By Jeff Yorke Until recently Krytonite and Citadel, which both retail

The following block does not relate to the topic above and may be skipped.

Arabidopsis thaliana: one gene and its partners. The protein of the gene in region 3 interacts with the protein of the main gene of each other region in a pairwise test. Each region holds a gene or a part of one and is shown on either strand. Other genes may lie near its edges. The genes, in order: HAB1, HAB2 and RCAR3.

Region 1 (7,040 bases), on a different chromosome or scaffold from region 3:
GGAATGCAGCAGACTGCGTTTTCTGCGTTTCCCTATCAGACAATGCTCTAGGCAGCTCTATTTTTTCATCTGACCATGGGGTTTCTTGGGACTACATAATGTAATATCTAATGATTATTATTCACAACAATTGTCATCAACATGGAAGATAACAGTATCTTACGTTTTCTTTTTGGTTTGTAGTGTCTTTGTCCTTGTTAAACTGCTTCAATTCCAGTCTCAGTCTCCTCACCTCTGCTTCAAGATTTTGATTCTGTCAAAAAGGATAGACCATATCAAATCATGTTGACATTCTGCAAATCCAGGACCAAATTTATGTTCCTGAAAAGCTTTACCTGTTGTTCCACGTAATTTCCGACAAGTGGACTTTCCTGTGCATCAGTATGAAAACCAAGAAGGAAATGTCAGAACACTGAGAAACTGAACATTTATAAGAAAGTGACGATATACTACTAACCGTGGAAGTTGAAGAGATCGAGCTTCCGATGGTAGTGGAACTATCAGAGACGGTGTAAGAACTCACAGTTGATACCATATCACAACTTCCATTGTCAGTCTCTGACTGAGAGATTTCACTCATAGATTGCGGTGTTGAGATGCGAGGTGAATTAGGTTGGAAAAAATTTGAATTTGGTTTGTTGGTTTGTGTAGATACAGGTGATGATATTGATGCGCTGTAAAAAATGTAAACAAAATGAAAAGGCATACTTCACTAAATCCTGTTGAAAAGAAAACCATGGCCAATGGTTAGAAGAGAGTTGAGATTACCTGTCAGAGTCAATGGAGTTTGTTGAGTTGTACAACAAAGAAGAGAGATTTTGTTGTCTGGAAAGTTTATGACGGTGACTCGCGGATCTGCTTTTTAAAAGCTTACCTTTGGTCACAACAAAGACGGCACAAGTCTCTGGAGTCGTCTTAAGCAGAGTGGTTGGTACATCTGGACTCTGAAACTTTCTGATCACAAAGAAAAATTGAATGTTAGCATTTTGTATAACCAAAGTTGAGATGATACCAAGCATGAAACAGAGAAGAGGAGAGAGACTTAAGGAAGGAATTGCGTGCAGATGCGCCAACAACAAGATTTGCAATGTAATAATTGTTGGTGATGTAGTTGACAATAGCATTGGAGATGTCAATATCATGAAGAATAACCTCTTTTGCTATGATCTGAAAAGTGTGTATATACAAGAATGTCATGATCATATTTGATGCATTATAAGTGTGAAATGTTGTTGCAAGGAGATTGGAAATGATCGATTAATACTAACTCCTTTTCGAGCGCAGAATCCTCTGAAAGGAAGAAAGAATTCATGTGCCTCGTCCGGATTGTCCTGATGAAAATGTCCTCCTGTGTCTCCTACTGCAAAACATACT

for $32.50 pretty much had a lock on the bicycle lock market. Within the last several months, however, Master Lock Co. of Milwaukee has begun marketing their "Crime Fighter 50" bike lock, which retails for $23.50 and has a one-year guarantee of up to $300 against being "broken or opened by forceful means." Krytonite and Citadel each have basically the same guarantee, paying up to $350 and $250, respectively. The price of these locks seems high until compared to the typical $160-$300 cost of a new bike. Although there is no way to prevent 100 percent of the bike thefts, bike machanics and salesman around the Beltway agree that locking a bicycle with these case-harden steel inventions will deter at least the casual bikenapper. But as Michael McGovern of Cycles & Sports, Inc. in Northwest said, "You just have to pay more attention to where you park your bike." James Battle of the Metropolitan Police suggests cyclists park and lock their bikes in well-lighted, public and busy places. He said bicycle thefts in the District were down 33 percent this past June: 142 stolen compared to 212 in June 1981. In July the total bikes stolen jumped to 226 but was still down 13.7 percent from 262 the year before. Battle credits the decline to bicyclists' precautions. Many office buildings now offer bike racks to their employees. Metro offers some 300 protected lockers throughout the system which house the entire bicycle. A lock is built into the door and the lockers are in view of the kiosk. They can be rented for three months for $25, six months for $45 or for $70 a year. A $10 key deposit is required. For information call 637-1327.